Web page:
It is hard to believe ten years has already passed since prolific writer and traveler, Rolf Potts released his book Vagabonding: An Uncommon Guide to the Art of Long-Term World Travel. We interviewed Rolf a number of years ago – one of our very first interviews. With this anniversary – we asked Rolf several questions relating to the book and his career. He offers some invaluable insights. Vagabonding is now available on audiobook.
See the bottom of this post for details.
Q. It has been 10 years since you released, “Vagabonding: An Uncommon Guide to the Art of Long-Term World Travel” – which emphasizes Independent discovery and exploration of the world and involves spending quality time on the road. In essence, Vagabonding is a lifestyle. In 10 years the fundamentals of Vagabonding remain the same, but with a vastly changed “landscape of connectivity”, information overload at times and regional “worlds” that continue to shrink in terms of cross cultural exchanges and sometimes erosion thereof, can you offer some advice to the current generation of young travelers for how to have Independent authentic experiences while on the road – both benefiting themselves personally as well as those they come in contact with?
I think the best advice for finding independent, authentic experiences on the road is to remember a couple of core principles I talk about the book: slow down, and don’t micromanage things. In the “landscape of connectivity,” the temptation is to know too much at once, to be a “consumer” in places rather than a seeker, always worried that something better might be happening someplace else. We’re able to plan so much in advance these days that it has become harder to just show up in a place and let things happen. Slowing down is a great way to combat this, since it allows the place itself steer your journey rather than your expectations of what you thought that place would be. Embrace the small difficulties of being in a place, and let things happen. Often this will mean putting down your smartphone, not worrying about finding a wireless connection, and just walking around. When you’re too connected on the road the temptation is to always be chattering with, and performing for, the virtual world, when in fact the whole point of the journey is to engage the place you’re in on its own terms. Seriously. Keep your electronic interactions to a few minutes early or late in the day — less if possible — and interact with the world in front of you, in all of its subtle and surprising glory.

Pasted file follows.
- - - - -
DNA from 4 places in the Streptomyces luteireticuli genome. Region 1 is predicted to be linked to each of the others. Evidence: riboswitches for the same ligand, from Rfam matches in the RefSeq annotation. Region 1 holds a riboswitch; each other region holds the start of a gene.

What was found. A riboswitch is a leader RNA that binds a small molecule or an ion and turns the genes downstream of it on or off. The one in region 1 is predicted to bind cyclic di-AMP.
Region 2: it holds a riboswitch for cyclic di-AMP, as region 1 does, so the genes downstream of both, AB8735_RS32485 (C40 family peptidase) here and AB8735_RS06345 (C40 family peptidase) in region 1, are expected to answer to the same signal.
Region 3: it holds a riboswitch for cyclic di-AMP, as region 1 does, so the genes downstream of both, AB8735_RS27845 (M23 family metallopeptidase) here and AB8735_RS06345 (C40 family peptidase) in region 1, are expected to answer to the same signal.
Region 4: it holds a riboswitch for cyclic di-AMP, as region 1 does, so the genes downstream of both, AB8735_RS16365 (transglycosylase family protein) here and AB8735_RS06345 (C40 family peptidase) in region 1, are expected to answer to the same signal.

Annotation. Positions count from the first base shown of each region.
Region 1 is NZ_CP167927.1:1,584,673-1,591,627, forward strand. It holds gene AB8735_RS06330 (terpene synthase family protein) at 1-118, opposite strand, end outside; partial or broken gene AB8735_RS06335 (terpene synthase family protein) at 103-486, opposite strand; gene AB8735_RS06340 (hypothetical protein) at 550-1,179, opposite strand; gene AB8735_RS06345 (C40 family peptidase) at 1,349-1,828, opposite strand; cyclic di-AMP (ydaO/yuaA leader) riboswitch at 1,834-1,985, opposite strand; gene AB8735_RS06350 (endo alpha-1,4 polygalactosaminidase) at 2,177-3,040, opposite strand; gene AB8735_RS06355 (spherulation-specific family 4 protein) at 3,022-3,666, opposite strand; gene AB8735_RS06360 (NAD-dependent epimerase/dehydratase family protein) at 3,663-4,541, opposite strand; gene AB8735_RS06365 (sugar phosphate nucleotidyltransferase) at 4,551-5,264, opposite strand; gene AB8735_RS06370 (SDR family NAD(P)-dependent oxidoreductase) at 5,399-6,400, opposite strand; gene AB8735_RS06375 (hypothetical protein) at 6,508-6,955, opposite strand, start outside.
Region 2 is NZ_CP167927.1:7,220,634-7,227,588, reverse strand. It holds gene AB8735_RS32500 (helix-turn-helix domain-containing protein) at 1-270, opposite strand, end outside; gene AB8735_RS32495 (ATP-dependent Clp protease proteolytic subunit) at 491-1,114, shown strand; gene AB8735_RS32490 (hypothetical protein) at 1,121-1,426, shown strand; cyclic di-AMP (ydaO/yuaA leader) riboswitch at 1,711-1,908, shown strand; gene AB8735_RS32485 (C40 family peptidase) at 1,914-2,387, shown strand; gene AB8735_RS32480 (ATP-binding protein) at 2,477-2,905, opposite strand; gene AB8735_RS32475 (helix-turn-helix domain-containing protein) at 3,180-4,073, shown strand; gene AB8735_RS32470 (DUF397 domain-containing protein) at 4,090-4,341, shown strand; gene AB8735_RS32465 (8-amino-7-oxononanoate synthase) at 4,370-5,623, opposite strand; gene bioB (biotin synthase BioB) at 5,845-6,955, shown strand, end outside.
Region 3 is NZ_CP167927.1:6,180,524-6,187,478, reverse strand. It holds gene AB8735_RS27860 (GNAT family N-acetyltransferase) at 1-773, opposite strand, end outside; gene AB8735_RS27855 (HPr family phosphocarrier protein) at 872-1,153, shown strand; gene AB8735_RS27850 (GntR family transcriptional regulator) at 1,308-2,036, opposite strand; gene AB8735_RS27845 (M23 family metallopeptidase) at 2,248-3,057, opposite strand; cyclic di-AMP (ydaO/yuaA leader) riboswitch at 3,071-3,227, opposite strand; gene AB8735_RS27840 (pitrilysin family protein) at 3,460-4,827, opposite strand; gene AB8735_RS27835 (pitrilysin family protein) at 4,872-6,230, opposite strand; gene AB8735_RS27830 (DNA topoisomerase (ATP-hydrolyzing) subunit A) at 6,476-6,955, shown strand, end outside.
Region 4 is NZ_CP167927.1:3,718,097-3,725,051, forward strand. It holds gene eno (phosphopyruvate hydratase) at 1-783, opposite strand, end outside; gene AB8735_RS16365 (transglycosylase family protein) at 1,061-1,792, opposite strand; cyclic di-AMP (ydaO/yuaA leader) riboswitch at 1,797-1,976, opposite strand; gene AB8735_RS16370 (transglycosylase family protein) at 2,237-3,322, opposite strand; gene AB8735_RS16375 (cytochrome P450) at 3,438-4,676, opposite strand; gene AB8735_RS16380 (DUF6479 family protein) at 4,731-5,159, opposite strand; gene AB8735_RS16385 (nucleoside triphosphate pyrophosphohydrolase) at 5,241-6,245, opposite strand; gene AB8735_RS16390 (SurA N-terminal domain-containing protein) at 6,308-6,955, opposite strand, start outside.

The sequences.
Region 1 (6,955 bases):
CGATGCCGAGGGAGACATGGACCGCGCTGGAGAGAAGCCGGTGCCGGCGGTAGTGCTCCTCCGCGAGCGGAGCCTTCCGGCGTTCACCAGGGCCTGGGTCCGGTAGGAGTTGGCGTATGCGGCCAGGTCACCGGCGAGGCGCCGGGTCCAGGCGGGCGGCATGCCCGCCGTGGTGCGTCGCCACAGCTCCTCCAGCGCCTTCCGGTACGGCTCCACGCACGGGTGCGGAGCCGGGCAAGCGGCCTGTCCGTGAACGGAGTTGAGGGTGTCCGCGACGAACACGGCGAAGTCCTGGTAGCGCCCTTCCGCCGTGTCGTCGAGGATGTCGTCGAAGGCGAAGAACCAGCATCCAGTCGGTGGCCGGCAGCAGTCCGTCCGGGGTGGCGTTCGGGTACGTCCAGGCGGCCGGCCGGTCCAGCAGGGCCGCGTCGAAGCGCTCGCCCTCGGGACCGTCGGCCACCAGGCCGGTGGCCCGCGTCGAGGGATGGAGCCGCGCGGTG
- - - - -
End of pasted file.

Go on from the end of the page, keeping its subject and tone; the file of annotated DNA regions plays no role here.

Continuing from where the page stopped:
Q. Looking back on your travel and writing career, can you elaborate on what you value as “success” in this line of work?
I think success — both as a traveler and a writer — is a personal thing. It has to be, or else you’re seeking success for the wrong reasons. For me, success as a writer means always finding new challenges. Ten years ago I wrote almost exclusively about travel; now I find a lot of satisfaction in other forms as well, like cultural criticism, graphic narrative, or investigative journalism of the type I did for Sports Illustrated last year. Hopefully I’ll always be delving into new forms as a writer, both inside and outside of the travel milieu, never falling back too much on what I’ve done before. It’s even more important to have a personal and intuitive sense of success as a traveler, lest you fall into the kind of arbitrary competitiveness that leads some travelers to count passport stamps and bloviate ad nauseum in hostel lounges. In Vagabonding I talk about how travel, as an ongoing experience of the unfamiliar, doesn’t really lend itself to conventional notions of “success.” If you’re too fixated on a static notion of travel success — that is, if you aren’t embracing your mistakes and making a fool of yourself from time to time on the road — then you’ll probably miss out on some of the best experiences travel has to offer.
We are giving away five Vagabonding audiobooks to the first five people who correctly answer ONE of any of these five questions. The questions are themed based on Rolf’s travels. Only one winner per question. The giveaway is open until each each of these 5 questions has a correct answer by 5 different individuals.
In order to win, the answer must be posted in the comments section at the bottom of this post with a valid email address listed so that we can email you the audiobook download link. Identify the question # with your answer.
1. What is the name of the company that provided the vest for Rolf’s “No Baggage Challenge” for his round the world trip in 2010?
2. Where does Rolf call “home” when he’s not traveling the world? The name of the US state will suffice.
3. What is the name of the first author that Rolf interviewed for his “travel writers” interview series on his own website?
4. What is one of Rolf’s favorite budget destination cities in the world? (hint, it is the capital city of Thailand)
5. What is the name of the movie starring Leonardo DiCaprio, that Rolf tried to infiltrate in 1999, while backpacking through Thailand?
You can find download the audiobook here: http://www.audible.com/pd/Travel-Adventure/Vagabonding-Audiobook/B00GCHWZHG/